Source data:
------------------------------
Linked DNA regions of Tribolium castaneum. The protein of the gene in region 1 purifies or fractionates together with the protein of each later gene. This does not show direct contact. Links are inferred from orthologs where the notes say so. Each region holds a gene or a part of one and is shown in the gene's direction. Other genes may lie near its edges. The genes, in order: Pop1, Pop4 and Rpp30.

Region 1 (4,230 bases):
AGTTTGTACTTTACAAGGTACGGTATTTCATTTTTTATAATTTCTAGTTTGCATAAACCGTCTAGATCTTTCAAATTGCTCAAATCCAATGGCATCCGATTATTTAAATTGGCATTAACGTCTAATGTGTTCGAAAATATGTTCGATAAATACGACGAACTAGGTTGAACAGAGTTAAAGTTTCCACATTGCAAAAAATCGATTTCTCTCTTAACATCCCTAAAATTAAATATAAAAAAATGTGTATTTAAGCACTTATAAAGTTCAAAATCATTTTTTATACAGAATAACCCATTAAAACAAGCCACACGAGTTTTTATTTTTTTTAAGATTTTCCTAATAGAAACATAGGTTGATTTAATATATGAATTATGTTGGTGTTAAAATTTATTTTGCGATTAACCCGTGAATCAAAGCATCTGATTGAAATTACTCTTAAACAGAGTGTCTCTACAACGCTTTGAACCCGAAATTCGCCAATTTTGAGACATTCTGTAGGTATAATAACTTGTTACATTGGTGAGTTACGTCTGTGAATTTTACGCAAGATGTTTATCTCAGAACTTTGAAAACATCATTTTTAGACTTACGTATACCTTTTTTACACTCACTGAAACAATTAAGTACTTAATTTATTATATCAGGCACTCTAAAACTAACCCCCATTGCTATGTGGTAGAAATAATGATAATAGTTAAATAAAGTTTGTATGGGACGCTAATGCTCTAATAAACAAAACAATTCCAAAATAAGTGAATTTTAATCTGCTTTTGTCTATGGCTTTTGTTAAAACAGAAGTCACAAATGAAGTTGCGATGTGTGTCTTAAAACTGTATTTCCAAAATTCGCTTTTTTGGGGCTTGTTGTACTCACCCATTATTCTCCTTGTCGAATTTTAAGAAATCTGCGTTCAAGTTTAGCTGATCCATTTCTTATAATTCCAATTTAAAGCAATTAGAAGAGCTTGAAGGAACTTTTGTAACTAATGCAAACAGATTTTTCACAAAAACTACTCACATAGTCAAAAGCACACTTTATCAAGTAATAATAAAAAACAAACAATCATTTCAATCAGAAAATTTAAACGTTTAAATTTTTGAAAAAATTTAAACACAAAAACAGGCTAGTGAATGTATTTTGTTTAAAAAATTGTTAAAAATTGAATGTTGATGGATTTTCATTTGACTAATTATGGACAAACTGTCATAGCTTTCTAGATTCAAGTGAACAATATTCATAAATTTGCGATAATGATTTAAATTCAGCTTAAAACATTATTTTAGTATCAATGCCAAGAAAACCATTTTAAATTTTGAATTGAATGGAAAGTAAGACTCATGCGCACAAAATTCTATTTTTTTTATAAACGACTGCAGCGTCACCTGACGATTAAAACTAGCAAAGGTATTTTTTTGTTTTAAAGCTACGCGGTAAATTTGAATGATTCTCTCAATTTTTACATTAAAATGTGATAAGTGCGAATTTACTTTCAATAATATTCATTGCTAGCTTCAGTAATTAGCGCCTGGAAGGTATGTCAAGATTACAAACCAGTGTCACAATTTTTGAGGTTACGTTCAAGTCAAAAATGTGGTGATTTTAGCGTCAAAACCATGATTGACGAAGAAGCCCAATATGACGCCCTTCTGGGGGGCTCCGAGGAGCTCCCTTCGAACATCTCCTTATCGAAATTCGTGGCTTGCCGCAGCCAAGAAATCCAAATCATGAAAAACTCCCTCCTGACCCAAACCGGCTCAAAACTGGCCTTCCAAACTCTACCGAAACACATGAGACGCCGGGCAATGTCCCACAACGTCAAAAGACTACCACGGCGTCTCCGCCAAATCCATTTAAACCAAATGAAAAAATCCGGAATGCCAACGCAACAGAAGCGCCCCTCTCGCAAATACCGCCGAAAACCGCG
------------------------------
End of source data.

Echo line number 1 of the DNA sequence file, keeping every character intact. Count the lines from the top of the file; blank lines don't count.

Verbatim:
Linked DNA regions of Tribolium castaneum. The protein of the gene in region 1 purifies or fractionates together with the protein of each later gene. This does not show direct contact. Links are inferred from orthologs where the notes say so. Each region holds a gene or a part of one and is shown in the gene's direction. Other genes may lie near its edges. The genes, in order: Pop1, Pop4 and Rpp30.